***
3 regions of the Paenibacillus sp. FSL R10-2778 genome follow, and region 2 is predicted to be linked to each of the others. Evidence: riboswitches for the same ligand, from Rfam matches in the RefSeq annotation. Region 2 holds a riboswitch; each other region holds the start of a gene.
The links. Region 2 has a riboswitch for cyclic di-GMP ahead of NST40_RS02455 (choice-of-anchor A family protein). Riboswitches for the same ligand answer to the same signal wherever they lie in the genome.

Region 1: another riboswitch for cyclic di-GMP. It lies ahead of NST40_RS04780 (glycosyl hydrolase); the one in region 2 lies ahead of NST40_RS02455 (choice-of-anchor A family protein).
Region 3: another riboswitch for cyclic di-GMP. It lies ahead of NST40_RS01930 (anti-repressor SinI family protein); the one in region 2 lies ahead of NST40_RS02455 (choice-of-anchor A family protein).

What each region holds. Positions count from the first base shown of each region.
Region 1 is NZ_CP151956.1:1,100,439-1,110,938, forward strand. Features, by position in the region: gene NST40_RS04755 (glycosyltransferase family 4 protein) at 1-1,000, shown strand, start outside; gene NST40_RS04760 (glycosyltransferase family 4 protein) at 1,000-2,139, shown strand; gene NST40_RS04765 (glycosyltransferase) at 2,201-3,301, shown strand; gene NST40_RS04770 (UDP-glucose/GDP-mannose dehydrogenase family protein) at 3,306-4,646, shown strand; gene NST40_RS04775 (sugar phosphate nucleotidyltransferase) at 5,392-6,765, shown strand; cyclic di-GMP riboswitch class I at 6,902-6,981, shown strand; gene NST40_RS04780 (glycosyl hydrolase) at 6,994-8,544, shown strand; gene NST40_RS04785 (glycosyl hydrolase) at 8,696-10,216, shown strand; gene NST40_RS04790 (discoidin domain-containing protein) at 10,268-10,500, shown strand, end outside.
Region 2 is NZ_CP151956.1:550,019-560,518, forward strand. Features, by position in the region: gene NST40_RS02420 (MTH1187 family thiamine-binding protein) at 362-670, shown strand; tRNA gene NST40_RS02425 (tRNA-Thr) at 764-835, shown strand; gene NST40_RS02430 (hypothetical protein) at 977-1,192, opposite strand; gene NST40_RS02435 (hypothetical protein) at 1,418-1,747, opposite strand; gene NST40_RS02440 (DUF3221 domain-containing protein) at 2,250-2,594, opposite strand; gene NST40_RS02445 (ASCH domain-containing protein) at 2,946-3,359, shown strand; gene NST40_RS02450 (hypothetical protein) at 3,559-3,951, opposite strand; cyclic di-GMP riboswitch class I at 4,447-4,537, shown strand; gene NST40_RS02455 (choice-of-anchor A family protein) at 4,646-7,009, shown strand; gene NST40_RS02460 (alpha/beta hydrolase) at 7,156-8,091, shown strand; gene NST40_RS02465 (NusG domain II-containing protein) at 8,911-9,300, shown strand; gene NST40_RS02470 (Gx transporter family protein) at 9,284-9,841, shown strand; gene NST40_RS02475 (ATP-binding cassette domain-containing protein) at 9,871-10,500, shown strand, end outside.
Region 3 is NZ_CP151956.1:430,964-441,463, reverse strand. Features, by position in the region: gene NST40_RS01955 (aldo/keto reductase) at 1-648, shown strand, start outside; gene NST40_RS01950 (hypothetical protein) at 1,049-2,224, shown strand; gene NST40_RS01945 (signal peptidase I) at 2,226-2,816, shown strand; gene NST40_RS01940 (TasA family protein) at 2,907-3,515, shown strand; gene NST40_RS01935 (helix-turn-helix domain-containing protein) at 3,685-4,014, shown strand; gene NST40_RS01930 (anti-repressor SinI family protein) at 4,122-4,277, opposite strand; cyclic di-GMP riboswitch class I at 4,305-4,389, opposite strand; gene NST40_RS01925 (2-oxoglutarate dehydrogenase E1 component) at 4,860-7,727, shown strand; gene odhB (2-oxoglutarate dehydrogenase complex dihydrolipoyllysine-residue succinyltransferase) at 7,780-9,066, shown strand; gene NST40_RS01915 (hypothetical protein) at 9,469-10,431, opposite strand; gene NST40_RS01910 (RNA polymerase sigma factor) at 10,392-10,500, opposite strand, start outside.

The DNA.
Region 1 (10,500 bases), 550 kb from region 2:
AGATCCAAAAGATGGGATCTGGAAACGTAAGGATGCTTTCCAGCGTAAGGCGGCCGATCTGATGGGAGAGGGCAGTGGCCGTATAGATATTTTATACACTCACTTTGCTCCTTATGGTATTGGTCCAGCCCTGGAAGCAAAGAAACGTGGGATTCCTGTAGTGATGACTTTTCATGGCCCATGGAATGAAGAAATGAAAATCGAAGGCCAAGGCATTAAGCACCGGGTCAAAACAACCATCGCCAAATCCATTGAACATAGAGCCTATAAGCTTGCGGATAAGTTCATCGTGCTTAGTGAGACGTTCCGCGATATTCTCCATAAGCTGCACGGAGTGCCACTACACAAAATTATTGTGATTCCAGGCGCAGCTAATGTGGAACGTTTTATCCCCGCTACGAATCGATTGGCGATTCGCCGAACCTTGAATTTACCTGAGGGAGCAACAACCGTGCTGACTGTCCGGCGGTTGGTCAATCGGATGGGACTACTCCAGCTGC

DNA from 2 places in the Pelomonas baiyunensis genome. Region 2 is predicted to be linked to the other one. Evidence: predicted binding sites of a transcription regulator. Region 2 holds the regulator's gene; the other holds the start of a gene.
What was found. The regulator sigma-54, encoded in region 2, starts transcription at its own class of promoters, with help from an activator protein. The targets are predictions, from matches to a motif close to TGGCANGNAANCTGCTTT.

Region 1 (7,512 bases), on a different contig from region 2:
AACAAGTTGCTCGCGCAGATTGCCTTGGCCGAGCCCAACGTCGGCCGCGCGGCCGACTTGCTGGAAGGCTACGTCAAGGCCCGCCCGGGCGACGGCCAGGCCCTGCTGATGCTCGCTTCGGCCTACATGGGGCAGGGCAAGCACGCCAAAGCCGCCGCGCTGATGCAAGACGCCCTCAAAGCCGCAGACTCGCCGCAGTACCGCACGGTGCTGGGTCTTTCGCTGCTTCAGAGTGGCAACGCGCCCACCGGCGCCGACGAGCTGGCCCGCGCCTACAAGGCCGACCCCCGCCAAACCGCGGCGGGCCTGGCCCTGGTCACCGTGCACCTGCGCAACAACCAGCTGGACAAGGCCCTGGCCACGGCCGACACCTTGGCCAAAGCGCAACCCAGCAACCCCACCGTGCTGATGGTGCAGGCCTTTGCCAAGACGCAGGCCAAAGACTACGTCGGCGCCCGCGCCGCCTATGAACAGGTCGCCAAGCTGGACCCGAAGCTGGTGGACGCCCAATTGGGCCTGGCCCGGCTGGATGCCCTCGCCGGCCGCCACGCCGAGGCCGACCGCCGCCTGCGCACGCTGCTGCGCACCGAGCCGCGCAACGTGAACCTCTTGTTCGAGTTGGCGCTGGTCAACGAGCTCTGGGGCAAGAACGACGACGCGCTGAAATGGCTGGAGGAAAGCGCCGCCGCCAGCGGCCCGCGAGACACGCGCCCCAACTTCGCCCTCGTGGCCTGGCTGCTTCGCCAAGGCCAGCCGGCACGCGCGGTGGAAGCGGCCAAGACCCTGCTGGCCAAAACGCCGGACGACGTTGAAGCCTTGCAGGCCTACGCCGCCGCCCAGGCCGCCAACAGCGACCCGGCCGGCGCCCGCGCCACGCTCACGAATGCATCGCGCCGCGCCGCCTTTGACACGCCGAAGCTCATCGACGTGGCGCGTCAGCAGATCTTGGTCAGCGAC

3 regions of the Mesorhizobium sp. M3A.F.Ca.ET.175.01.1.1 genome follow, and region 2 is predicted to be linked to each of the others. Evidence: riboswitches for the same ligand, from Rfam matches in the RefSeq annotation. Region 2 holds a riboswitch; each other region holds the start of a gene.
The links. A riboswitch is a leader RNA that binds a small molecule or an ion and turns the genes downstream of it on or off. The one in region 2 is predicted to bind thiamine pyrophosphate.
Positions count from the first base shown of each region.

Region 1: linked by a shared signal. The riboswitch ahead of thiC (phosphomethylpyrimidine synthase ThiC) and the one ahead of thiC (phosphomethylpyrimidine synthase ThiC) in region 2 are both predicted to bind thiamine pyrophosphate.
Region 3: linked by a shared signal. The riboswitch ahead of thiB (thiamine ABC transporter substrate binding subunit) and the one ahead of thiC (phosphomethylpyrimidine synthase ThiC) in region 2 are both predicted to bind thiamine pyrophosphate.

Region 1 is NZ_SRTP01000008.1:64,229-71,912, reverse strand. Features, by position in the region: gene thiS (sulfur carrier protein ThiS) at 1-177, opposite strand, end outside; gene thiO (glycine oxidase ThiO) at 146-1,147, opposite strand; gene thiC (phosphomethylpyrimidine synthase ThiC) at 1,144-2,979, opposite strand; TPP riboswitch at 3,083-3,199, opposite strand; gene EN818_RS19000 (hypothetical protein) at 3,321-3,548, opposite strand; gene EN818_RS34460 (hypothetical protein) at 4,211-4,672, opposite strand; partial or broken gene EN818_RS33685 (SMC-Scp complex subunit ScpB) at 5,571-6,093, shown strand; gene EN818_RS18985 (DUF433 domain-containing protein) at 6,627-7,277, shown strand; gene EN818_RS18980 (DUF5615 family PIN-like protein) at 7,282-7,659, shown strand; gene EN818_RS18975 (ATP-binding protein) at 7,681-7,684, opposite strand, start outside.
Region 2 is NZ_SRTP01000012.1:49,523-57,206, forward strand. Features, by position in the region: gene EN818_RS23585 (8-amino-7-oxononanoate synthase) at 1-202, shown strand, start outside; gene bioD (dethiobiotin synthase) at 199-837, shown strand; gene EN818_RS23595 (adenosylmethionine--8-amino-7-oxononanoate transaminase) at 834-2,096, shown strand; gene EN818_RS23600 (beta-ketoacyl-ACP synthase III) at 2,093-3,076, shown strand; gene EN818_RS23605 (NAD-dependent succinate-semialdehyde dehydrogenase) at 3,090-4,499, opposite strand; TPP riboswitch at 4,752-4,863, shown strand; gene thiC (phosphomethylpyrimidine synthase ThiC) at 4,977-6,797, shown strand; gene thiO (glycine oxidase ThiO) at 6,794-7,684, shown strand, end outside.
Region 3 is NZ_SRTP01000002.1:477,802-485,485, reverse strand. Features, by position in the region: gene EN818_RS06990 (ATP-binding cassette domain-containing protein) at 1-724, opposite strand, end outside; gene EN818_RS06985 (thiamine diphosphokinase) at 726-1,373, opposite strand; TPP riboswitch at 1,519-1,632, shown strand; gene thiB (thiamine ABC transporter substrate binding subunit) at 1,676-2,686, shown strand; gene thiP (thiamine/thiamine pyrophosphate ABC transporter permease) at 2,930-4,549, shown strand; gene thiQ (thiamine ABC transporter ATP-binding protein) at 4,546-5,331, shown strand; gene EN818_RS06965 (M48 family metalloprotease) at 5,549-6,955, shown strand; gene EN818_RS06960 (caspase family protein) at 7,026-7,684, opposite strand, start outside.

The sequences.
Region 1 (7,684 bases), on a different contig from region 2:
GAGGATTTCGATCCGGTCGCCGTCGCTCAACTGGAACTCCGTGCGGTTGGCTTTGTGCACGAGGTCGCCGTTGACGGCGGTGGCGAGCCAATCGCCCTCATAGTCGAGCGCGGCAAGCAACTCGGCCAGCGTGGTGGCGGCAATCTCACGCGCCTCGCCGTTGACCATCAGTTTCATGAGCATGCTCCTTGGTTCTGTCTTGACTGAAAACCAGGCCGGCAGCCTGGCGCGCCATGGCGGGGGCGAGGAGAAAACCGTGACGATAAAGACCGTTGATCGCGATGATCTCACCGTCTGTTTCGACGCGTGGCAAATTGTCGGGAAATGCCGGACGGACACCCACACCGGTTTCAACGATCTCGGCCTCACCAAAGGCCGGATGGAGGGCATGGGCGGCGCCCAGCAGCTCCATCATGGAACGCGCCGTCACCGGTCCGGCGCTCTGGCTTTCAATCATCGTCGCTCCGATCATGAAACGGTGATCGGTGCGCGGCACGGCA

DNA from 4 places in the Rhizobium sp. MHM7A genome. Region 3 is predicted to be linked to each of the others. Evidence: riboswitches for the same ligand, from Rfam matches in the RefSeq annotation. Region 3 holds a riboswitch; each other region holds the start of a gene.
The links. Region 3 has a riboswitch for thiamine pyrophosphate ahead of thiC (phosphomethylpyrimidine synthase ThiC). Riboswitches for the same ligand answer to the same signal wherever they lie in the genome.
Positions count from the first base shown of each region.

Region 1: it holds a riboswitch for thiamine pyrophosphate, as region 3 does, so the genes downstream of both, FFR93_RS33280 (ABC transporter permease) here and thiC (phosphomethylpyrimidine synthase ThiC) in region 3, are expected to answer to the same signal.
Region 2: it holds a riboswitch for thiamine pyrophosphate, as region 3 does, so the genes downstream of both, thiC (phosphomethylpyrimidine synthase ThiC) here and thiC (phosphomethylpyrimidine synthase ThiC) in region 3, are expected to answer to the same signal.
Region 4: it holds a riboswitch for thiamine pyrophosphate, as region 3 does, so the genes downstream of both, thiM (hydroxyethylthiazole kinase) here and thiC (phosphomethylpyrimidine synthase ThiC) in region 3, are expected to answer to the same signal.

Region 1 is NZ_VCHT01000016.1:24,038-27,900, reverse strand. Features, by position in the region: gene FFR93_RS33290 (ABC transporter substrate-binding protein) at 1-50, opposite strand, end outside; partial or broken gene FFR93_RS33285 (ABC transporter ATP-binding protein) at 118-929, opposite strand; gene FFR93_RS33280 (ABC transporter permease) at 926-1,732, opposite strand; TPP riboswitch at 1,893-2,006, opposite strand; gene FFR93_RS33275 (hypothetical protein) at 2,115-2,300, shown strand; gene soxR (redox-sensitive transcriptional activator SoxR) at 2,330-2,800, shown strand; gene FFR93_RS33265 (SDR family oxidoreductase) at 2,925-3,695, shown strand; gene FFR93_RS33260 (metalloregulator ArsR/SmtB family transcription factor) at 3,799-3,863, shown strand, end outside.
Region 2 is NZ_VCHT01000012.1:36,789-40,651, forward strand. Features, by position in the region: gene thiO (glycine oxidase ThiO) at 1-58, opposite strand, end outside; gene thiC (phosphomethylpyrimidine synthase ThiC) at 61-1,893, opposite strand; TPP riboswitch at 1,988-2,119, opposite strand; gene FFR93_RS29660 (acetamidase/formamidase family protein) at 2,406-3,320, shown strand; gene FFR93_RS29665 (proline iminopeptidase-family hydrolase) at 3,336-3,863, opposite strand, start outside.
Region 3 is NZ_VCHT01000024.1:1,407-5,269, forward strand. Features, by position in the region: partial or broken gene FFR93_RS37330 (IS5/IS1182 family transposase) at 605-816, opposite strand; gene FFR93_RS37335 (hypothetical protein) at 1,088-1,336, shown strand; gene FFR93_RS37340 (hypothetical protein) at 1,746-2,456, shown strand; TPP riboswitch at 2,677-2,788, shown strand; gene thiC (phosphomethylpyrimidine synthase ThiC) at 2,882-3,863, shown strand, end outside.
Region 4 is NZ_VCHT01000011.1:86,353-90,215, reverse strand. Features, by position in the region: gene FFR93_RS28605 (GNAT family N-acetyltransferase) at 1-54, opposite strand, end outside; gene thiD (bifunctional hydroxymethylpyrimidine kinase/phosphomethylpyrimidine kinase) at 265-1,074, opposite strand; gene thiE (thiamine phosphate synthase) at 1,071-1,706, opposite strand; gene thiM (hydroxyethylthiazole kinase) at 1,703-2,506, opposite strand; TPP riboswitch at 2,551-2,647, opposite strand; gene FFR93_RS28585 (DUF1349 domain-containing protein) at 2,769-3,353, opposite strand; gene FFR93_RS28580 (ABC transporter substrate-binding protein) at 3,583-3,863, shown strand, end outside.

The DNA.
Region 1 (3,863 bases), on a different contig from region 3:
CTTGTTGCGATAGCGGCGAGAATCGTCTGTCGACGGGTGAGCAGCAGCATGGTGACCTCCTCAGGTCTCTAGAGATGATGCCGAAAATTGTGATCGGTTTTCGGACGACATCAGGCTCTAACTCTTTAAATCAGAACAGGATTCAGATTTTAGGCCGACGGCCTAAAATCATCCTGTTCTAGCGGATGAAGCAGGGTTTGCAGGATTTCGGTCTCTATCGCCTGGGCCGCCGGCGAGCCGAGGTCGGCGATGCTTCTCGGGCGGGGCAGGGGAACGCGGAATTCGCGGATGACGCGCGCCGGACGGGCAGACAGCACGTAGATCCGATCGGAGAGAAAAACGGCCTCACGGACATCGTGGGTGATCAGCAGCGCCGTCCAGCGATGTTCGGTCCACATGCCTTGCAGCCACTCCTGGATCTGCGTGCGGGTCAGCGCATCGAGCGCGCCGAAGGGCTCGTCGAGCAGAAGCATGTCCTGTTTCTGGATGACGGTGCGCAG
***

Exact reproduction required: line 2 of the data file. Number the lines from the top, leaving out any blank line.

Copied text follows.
The links. Region 2 has a riboswitch for cyclic di-GMP ahead of NST40_RS02455 (choice-of-anchor A family protein). Riboswitches for the same ligand answer to the same signal wherever they lie in the genome.